Dan Malone is a third-year journalism student at the University of King’s College in Halifax, Nova Scotia. He blogs on weekends for Sheridan Hoops.
For previous blog entries, click here.
All-Star Andrew Bynum, the centerpiece in the Philadelphia 76ers’ end of the Dwight Howard trade, will not take the court for three weeks as a precaution for his surgically repaired right knee.
Last month, Bynum went to Germany to undergo a non-invasive strengthening procedure on his right knee known as Orthokine/Regenokine. The procedure – not performed in the United States – takes a person’s blood and spins it until it is rich in healing platelets. The blood is then re-injected into the troublesome area.
Bynum is the latest athlete to undergo the procedure. Others include former Los Angeles Lakers teammate Kobe Bryant, fellow NBA star Grant Hill and baseball superstar Alex Rodriguez.
The 7-foot Bynum – considered the second-best center in the NBA behind Howard – had surgery on his right knee after the Lakers won the 2010 championship. He also dislocated his left kneecap in the 2007-08 campaign.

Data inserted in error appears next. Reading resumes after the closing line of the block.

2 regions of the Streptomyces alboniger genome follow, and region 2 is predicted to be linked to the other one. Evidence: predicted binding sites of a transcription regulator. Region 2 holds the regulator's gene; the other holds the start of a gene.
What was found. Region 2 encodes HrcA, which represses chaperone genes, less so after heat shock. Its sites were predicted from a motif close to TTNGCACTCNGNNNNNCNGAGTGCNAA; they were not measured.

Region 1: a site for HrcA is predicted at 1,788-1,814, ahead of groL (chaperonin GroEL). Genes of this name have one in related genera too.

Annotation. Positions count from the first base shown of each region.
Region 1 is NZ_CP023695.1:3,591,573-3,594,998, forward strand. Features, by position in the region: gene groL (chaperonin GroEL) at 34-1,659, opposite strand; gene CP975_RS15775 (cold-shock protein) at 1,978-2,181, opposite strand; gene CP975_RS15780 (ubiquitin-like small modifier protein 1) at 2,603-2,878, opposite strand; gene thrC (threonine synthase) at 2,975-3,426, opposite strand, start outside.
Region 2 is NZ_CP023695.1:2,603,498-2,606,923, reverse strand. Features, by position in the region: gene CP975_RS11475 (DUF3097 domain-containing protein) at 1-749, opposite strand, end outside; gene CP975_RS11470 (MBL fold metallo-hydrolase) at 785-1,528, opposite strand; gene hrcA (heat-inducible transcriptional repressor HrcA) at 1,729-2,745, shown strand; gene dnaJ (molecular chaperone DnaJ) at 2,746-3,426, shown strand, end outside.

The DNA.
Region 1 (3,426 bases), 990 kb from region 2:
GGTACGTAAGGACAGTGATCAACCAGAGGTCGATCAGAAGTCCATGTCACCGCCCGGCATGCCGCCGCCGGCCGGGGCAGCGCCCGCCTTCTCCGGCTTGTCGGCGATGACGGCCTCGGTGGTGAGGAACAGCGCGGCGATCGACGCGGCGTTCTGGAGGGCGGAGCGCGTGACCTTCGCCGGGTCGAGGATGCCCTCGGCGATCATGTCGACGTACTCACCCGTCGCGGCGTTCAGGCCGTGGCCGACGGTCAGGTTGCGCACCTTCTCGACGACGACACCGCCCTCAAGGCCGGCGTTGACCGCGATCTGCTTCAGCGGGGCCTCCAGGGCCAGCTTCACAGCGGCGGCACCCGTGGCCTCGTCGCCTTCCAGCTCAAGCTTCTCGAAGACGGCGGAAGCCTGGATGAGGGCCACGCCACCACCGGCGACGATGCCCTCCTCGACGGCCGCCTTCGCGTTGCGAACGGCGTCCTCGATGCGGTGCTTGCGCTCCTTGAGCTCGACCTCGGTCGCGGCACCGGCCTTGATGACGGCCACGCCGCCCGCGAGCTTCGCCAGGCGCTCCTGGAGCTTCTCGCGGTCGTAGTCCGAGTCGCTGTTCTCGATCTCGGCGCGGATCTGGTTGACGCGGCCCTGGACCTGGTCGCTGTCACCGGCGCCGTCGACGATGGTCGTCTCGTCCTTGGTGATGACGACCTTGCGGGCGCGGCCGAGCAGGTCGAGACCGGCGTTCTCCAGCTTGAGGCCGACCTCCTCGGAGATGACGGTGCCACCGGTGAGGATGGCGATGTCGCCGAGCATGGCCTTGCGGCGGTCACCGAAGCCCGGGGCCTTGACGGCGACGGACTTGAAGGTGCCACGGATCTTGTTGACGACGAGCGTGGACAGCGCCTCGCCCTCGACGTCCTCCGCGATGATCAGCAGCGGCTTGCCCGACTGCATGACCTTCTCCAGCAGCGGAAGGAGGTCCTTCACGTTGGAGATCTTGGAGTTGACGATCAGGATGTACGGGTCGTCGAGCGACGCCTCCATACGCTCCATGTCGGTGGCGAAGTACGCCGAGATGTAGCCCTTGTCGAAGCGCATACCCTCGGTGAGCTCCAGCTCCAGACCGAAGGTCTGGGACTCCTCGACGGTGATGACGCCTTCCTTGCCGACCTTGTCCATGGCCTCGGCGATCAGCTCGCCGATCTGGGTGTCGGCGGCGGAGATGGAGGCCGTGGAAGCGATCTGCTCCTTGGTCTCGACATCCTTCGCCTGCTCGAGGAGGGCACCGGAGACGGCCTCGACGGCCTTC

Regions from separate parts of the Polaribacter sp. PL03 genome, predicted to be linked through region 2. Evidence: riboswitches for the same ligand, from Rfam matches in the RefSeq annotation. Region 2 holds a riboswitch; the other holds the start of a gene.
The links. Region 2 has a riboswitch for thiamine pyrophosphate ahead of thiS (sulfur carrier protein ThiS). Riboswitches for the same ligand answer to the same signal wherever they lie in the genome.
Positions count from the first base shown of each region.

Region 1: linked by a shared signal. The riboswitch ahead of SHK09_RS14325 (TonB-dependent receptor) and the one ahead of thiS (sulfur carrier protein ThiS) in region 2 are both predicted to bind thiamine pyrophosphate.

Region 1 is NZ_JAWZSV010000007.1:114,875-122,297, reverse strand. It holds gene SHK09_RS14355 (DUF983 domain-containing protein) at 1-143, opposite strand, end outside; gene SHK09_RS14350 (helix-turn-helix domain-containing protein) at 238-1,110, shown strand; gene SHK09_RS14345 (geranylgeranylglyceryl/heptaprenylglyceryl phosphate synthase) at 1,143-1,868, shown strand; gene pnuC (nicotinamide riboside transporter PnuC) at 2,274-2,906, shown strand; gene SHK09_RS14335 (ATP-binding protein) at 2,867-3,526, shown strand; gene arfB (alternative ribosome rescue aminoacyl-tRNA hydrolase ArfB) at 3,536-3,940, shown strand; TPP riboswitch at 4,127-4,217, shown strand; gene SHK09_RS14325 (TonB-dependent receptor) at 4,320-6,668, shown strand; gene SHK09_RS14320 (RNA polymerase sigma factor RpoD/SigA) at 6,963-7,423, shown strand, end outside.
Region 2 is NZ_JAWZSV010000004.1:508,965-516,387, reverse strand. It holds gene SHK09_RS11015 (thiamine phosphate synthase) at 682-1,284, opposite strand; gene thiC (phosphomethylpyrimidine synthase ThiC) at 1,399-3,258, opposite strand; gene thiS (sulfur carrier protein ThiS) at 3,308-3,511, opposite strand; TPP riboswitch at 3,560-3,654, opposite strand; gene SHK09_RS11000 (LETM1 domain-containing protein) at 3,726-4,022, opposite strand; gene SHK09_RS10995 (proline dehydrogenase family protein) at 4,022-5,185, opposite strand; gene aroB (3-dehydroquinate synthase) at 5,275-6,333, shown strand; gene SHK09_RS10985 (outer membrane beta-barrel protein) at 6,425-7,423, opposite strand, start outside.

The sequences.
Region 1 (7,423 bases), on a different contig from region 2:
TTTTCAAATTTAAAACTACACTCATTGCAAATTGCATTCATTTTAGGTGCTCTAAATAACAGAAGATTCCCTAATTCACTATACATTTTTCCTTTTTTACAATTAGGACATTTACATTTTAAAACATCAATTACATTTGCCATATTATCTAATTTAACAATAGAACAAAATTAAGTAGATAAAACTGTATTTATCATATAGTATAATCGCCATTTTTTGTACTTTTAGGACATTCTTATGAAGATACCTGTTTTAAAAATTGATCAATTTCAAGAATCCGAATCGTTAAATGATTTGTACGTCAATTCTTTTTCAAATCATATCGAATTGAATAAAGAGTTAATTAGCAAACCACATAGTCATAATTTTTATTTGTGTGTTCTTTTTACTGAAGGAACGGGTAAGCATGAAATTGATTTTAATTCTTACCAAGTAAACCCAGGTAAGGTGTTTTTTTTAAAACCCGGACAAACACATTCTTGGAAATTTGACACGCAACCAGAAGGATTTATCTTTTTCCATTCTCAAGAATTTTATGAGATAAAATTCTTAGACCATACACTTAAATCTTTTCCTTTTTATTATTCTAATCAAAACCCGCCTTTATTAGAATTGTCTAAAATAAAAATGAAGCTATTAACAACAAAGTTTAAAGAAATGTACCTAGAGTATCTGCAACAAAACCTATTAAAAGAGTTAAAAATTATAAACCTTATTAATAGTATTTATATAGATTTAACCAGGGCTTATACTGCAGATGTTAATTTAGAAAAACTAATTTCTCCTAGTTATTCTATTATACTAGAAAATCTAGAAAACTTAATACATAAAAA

According to a release from the 76ers, the three weeks of rest are to maximize effects of the procedure. Bynum will still participate in low-impact conditioning.
Bynum is at the Sixers’ media day and will speak to the media this afternoon. Sheridan Hoops is staffing the media day.
Philadelphia’s final preseason game is Oct. 22, exactly three weeks away. The Sixers play their regular-season opener Oct. 31 vs. Denver.
Bynum, 24, averaged career highs of 18.7 points and 11.8 rebounds for the Lakers last season, his seventh in the NBA and first as an All-Star. He has missed at least 17 games in each season except the 2006-07 campaign, when he appeared in all 82 games, and last season, when he missed just two games due to injury.
In the four-team deal this summer that sent Howard from the Orlando Magic to the Lakers, the Sixers dealt All-Star swingman Andre Iguodala to the Denver Nuggets and youngsters Nikola Vucevic and Moe Harkless and a future first-round pick to the Magic, landing Bynum from the Lakers and Jason Richardson from the Magic.